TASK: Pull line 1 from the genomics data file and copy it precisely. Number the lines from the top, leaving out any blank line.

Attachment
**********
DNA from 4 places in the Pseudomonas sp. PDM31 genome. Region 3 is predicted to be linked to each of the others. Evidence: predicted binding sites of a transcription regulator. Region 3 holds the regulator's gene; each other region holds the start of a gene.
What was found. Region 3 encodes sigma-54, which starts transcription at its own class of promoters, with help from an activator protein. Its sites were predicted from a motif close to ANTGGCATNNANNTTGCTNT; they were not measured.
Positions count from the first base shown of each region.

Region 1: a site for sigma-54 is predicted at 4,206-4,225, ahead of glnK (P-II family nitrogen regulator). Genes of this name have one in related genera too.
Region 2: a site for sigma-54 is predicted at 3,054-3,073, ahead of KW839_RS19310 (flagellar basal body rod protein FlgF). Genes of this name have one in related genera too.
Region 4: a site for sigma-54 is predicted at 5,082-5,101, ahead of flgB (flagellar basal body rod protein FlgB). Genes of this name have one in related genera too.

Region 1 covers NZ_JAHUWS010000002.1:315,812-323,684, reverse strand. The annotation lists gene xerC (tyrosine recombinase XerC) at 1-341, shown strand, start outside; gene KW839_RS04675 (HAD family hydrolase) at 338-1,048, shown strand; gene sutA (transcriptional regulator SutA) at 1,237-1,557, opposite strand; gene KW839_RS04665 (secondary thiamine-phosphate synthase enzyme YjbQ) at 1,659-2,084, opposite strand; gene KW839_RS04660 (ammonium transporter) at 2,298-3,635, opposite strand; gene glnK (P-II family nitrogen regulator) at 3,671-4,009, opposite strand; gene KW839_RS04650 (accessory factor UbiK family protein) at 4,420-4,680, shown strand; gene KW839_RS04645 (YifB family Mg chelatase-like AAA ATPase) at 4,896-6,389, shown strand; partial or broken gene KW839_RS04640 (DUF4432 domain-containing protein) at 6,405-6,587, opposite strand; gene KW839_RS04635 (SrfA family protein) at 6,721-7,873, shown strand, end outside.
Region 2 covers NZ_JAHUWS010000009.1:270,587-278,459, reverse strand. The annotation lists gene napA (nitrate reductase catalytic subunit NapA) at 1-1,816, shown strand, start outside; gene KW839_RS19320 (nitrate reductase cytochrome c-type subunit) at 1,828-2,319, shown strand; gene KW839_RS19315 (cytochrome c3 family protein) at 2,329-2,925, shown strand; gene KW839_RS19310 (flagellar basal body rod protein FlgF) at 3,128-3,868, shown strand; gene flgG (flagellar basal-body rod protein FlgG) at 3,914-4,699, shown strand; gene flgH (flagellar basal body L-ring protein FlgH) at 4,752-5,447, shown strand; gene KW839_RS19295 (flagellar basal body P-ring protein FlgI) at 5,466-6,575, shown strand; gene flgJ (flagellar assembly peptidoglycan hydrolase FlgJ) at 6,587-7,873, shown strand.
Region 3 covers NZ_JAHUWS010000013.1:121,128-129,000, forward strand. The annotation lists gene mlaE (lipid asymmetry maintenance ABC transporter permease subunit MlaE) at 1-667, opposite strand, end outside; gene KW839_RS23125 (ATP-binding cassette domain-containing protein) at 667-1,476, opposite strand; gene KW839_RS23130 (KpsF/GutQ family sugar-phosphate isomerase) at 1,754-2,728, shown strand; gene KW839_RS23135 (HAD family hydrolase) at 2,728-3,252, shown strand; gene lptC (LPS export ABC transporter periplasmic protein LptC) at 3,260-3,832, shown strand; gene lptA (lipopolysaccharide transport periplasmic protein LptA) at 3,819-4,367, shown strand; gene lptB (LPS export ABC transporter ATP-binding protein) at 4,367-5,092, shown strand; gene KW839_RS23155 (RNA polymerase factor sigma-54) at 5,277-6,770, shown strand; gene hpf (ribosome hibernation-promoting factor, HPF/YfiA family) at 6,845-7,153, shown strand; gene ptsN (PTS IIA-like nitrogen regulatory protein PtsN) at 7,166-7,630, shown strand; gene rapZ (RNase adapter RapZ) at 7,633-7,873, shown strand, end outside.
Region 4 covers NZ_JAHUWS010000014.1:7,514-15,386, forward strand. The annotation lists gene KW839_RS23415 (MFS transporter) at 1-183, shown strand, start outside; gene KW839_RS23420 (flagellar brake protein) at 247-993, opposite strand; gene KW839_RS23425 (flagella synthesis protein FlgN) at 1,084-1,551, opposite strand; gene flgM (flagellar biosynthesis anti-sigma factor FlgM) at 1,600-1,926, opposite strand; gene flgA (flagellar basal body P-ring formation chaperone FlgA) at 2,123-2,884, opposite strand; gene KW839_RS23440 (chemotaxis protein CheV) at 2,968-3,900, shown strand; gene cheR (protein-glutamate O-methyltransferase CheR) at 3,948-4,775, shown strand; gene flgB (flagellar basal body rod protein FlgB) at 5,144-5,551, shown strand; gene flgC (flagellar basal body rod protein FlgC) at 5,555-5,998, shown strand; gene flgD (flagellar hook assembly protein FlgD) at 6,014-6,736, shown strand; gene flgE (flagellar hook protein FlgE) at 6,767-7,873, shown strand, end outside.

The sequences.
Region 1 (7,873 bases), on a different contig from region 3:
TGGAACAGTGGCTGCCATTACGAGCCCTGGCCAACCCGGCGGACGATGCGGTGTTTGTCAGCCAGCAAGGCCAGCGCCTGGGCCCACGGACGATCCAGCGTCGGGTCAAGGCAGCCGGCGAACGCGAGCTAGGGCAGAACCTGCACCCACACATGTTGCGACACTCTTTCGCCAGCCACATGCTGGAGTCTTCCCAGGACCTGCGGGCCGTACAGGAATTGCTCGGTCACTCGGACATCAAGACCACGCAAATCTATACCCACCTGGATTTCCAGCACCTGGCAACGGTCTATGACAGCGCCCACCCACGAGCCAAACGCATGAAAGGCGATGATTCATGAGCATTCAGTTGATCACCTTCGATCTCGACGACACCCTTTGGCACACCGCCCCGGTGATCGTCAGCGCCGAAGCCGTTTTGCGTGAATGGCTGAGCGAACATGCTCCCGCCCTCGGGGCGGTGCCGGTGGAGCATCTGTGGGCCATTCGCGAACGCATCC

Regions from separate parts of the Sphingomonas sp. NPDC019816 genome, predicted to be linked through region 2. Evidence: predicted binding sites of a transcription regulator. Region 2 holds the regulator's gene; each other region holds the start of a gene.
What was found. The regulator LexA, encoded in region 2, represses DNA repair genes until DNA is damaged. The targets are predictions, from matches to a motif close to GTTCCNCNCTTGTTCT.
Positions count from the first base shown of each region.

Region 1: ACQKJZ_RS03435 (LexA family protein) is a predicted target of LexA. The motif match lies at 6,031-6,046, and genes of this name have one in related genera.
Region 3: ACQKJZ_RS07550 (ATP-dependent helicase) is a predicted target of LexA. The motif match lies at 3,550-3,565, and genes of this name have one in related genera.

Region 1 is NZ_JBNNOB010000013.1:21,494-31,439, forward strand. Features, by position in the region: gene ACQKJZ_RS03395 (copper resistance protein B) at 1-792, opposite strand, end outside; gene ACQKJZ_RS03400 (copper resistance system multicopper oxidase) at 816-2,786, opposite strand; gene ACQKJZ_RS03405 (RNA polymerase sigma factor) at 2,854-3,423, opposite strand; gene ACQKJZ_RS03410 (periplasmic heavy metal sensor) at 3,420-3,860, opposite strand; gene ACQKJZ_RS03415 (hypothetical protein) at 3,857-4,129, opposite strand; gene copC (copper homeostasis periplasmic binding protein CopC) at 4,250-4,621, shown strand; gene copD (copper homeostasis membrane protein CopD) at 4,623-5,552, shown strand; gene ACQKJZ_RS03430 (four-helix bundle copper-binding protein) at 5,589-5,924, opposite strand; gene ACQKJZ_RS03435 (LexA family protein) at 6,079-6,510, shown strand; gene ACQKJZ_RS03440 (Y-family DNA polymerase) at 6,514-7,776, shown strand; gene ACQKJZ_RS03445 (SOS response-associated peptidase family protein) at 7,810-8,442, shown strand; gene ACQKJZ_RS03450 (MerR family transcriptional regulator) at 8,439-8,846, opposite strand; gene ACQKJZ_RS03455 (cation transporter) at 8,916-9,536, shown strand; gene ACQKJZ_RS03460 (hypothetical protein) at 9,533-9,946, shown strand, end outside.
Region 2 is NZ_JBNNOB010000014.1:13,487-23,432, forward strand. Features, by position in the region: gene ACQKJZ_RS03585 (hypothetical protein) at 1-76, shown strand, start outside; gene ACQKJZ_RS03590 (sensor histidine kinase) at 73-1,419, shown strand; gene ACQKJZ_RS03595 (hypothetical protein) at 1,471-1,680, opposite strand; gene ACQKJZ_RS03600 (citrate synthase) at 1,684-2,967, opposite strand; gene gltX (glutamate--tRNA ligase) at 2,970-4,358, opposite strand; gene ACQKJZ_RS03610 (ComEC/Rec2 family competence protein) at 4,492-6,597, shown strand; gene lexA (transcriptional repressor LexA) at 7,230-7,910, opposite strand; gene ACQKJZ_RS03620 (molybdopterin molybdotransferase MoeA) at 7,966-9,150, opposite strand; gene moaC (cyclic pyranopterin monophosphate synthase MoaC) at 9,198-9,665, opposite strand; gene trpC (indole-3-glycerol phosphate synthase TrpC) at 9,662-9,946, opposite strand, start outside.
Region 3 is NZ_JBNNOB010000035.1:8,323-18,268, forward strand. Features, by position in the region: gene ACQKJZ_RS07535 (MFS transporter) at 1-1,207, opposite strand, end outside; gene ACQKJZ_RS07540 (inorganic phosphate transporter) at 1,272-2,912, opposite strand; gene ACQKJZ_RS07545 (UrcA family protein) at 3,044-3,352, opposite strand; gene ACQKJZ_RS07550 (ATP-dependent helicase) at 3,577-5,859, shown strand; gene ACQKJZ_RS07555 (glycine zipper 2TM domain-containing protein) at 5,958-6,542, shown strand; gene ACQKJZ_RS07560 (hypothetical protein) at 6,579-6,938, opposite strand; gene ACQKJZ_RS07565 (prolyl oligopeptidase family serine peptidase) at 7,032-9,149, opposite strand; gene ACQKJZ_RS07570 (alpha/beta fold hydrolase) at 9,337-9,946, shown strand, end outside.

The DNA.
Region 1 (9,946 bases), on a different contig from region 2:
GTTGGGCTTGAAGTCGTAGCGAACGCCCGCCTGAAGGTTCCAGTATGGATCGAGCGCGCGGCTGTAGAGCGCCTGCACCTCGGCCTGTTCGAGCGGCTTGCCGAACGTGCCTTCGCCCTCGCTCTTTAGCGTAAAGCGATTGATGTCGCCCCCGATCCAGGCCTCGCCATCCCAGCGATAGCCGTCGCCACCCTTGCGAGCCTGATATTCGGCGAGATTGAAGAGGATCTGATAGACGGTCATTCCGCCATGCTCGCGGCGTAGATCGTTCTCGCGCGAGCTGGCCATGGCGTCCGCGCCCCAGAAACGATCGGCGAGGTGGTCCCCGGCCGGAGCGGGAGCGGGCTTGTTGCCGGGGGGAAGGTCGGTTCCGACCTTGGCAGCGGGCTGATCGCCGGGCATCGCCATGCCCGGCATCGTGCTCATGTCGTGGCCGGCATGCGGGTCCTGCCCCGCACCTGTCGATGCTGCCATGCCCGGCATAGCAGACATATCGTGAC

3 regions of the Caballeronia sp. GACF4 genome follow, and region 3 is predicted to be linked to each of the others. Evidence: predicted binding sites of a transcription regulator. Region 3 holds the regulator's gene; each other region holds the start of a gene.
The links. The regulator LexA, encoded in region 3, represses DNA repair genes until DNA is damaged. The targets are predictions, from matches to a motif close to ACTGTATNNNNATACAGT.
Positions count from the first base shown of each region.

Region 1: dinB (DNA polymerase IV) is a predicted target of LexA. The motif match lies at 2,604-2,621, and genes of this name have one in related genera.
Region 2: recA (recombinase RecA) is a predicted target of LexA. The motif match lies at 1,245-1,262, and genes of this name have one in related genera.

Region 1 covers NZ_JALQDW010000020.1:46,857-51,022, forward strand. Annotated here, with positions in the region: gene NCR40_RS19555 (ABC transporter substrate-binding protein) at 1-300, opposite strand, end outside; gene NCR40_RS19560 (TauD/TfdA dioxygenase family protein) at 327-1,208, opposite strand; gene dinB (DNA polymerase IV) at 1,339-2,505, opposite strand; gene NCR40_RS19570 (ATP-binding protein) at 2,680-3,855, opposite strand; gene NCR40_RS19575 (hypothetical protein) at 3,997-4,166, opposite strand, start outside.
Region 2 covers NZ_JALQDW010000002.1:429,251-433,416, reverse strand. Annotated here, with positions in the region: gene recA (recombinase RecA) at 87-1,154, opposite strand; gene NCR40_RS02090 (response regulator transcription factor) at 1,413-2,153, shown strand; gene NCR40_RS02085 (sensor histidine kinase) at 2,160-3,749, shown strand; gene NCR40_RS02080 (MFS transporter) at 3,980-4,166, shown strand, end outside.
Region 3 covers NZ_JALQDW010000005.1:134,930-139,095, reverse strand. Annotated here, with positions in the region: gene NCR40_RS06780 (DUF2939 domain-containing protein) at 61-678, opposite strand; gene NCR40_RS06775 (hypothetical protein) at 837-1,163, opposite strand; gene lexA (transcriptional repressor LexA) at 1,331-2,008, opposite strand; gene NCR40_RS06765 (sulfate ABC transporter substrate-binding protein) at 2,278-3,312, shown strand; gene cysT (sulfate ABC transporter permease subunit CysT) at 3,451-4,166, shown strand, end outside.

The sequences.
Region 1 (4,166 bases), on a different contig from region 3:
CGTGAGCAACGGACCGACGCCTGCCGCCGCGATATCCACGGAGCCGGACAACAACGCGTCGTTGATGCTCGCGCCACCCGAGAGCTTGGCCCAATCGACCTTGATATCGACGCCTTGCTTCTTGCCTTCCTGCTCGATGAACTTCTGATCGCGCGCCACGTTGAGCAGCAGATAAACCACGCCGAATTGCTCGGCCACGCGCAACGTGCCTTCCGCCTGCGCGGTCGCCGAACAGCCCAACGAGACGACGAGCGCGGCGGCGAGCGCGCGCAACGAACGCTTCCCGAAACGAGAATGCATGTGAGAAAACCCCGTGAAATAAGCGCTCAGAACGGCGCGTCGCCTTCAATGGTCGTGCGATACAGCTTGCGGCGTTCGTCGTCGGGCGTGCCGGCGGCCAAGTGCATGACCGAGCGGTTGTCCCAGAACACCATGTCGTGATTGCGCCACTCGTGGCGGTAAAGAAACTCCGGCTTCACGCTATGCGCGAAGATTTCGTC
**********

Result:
DNA from 4 places in the Pseudomonas sp. PDM31 genome. Region 3 is predicted to be linked to each of the others. Evidence: predicted binding sites of a transcription regulator. Region 3 holds the regulator's gene; each other region holds the start of a gene.